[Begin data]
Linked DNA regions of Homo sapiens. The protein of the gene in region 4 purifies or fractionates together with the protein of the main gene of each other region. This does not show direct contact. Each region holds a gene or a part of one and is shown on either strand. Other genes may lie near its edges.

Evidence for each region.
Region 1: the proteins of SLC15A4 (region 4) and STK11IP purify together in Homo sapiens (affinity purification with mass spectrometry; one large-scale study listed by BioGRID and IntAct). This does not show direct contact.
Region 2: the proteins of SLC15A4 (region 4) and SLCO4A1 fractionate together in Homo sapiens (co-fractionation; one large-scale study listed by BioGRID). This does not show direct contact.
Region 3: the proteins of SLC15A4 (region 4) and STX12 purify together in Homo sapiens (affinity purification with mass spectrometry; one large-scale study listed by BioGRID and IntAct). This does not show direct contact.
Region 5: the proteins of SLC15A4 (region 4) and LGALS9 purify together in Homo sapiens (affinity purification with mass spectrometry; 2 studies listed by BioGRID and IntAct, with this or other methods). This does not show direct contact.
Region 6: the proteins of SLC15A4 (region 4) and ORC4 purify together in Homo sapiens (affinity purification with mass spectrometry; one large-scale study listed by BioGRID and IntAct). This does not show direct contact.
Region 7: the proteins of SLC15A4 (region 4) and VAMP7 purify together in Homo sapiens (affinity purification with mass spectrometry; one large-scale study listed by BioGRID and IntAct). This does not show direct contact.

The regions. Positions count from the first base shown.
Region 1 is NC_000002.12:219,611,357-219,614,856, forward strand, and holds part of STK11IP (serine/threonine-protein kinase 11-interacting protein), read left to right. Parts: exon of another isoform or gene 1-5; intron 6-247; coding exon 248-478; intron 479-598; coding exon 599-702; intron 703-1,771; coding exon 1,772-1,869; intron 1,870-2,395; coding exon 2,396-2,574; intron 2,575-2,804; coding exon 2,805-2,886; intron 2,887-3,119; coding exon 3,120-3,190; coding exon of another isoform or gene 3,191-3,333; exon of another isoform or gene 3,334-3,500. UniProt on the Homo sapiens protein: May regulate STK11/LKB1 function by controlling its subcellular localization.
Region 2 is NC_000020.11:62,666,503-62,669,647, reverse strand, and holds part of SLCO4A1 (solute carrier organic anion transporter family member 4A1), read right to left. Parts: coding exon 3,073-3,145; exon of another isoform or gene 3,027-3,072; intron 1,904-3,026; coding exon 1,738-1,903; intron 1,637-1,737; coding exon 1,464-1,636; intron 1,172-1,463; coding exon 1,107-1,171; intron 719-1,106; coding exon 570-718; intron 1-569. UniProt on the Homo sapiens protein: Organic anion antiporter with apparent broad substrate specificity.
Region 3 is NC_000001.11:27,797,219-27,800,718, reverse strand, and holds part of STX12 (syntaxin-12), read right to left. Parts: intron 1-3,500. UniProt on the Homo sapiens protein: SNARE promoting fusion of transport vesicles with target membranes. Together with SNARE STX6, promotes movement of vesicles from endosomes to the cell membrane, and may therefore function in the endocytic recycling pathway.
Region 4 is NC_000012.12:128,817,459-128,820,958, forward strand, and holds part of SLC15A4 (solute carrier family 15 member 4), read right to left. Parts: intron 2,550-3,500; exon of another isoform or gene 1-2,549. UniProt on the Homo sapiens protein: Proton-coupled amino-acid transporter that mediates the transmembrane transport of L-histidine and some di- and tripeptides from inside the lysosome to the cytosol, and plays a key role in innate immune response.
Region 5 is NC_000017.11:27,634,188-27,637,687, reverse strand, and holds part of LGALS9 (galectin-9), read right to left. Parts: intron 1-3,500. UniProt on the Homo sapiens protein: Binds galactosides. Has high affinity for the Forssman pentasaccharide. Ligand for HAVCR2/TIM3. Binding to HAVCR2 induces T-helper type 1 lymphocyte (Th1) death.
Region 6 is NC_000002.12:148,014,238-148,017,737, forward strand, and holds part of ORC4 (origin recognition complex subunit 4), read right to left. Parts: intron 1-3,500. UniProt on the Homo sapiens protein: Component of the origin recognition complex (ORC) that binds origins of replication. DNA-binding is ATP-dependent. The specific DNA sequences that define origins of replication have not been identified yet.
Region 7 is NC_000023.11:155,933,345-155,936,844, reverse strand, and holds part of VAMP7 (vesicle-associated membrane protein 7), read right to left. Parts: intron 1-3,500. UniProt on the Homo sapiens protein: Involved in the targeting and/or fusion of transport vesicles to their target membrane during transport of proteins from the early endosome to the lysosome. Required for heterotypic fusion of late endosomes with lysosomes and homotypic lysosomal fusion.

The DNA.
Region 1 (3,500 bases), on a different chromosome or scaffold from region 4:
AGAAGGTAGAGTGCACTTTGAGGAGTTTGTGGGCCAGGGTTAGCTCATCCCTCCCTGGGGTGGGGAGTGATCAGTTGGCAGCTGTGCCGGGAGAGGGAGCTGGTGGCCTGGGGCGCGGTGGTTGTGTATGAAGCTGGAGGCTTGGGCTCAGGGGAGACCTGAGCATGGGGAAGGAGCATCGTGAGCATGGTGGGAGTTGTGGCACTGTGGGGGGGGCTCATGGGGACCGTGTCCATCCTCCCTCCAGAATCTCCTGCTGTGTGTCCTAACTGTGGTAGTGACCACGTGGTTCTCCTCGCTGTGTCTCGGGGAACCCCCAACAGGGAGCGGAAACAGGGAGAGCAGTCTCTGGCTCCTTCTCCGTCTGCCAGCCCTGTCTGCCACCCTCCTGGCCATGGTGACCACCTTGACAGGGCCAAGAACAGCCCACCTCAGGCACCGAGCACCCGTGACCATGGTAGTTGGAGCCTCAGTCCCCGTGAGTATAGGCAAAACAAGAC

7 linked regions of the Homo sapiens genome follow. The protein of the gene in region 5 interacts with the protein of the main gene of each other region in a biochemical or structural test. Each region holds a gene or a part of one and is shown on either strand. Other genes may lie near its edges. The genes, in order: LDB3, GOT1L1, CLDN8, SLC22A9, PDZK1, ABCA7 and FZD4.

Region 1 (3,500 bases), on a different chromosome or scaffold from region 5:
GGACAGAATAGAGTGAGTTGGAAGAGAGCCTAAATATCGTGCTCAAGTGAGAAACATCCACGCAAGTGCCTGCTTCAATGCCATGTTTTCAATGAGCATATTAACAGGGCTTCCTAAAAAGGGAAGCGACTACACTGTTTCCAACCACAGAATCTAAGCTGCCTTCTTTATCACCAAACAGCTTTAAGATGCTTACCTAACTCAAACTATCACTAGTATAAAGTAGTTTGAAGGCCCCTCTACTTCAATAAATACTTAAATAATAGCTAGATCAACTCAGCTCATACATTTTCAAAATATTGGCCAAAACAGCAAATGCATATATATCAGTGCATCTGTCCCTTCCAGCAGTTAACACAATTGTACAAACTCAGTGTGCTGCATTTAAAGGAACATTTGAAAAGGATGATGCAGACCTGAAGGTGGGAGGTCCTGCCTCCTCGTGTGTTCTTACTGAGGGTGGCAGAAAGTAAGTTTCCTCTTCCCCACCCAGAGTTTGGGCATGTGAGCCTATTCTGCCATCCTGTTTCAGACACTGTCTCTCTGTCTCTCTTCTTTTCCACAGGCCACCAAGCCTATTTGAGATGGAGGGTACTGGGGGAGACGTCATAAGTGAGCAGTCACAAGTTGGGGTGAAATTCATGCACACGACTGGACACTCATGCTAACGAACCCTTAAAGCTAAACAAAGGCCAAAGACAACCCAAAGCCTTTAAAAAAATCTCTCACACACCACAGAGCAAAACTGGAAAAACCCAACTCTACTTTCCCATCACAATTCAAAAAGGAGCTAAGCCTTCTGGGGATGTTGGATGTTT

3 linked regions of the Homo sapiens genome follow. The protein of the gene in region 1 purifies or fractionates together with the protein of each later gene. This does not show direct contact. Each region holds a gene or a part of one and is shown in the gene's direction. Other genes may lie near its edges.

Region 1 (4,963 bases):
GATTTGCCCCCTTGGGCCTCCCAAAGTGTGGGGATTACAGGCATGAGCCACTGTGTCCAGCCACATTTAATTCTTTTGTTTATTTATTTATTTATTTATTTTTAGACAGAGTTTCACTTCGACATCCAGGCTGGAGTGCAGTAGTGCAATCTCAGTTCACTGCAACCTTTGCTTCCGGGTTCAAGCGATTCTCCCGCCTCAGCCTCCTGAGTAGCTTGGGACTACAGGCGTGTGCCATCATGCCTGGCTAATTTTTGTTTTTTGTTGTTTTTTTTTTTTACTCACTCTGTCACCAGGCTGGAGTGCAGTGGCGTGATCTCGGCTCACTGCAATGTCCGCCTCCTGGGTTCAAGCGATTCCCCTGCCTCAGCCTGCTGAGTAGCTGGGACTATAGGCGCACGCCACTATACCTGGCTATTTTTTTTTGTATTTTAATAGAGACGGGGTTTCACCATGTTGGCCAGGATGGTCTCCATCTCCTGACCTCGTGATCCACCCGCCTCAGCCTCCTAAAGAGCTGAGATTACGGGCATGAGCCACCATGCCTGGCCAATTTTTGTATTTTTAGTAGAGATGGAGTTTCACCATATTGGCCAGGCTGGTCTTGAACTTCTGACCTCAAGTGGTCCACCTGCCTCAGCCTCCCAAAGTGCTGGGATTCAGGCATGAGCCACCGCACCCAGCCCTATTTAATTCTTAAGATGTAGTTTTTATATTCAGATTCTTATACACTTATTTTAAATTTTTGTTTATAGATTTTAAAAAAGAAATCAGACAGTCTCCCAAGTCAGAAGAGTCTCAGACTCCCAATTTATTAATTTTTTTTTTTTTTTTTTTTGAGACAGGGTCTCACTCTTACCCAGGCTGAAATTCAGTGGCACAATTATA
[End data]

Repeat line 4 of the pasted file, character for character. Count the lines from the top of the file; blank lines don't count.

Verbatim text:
Region 2: the proteins of SLC15A4 (region 4) and SLCO4A1 fractionate together in Homo sapiens (co-fractionation; one large-scale study listed by BioGRID). This does not show direct contact.